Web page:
At 5’6, 107 lbs, and about as uncurvaceous as it gets for a Latina, I have to admit I was a little apprehensive at approaching Josefina Lopez. Having seen her highly-acclaimed film (admittedly once I was able to "get over" the title) and being incredibly impressed by her talent and body of work, I consider her a personal hero, albeit despite the potential threat to my own ego. Fortunately, I was impressed and intrigued enough to convince myself to take the plunge anyway. And far more fortunate for me, she agreed to speak to me in return.
Just as they had done so often growing up, insecurities about my body type crept back into my psyche. I wondered, would the screenplay co-author of Real Women Have Curves see me as a "real woman" too? Or would she assume that I too was a victim of the pressures of Western society to be thin? That I was starving myself to retain my leanness? That I was the antithesis of her hard work to promote an image of the natural woman?
I held onto the hope that somewhere into our conversation I could (as I often do) slyly slip in the fact that I merely have a high-revved metabolism, and that my figure comes from no sacrifice of my own. No, perhaps that would make things worse. It was bad enough that I was overly thin – saying it happens effortlessly would seem blasphemous.
I decided it would be best to simply avoid the subject of my waifness, and live with the fact that in being a non-curvy woman, I may very well be considered a detriment to womanhood by a large portion of the female population. I suppose I could make myself live with that.
I figured that our other commonalties would override the physicality. She is a Latina. I am a Latina. Her mother (as was she, herself) was a sewing machine operator in Los Angeles, California. My father, now retired, was a sewing machine operator in Santa Ana, just an hour south of there. She, like I, is a first generation American, the first of her immediate family to graduate from college, and never forgetful of her roots and culture. She writes screenplays. I write magazine articles. And in getting down to the raw basics: She is a woman. I am a woman.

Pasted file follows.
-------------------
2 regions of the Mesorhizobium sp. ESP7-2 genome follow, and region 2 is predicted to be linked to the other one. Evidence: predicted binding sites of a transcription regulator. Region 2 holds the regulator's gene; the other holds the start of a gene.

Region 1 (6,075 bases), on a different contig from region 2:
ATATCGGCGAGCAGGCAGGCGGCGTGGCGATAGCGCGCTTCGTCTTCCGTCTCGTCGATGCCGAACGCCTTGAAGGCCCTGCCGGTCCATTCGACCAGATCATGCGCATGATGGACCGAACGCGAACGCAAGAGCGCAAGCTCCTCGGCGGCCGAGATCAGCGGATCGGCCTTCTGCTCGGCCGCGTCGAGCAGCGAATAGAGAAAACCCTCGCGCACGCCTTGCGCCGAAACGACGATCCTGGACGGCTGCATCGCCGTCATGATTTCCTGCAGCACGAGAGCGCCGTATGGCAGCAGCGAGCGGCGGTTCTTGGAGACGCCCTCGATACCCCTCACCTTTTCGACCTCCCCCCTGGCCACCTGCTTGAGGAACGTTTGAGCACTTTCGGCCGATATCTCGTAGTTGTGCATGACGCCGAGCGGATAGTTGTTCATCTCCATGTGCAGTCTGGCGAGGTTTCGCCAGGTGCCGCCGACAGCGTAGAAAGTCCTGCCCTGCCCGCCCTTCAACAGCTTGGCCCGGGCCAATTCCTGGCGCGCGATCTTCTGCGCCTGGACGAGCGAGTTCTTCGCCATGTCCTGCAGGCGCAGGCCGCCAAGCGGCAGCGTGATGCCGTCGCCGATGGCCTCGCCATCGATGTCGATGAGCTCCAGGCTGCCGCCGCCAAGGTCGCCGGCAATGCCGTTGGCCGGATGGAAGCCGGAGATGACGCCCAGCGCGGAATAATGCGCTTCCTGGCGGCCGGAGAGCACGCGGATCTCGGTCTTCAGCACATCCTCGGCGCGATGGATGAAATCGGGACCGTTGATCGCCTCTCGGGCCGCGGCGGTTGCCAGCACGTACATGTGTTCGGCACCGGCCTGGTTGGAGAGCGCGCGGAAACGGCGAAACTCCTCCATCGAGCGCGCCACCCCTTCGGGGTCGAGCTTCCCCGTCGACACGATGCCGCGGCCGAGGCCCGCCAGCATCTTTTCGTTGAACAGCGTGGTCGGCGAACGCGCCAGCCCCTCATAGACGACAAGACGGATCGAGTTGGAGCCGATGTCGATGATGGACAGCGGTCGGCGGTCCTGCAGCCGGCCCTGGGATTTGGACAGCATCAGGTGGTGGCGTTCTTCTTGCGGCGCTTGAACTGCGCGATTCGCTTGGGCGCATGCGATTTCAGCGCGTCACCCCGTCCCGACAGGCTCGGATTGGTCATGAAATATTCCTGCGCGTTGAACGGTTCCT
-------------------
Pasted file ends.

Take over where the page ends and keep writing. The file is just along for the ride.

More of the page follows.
Yet our commonalties end there. For as much as she is a normal woman, with everyday responsibilities, joys, and challenges -- her immense talent, passionate drive, and unsuppressable spirit have made her into an up-and-coming female powerhouse, and one of the most admired Chicanas of her generation.
Josefina was born on March 19, 1969 in San Luis Potosi, Mexico, and arrived in California at the age of five. Due to complicated immigration laws, she was considered an "illegal alien" and lived undocumented with her family – consisting of eight brothers and sisters - for the next 13 years in Boyle Heights, an area of Los Angeles with a high Latino population. Yet out of tribulation often comes triumph, and in Josefina’s case, it propelled her to delve deeper into her art.
“I truly felt like I was an alien from another planet and was not a human being. I felt invisible. Being undocumented affected me so much; my self esteem. I started writing to affirm my humanity.”
As the years passed, her dreams often felt crushed by additional societal pressures. Early on, she learned the reality of weight-obsessed Hollywood, as blatantly presented to her when a well-intentioned high school teacher told her that in order to have a career as an actress, she needed to lose weight.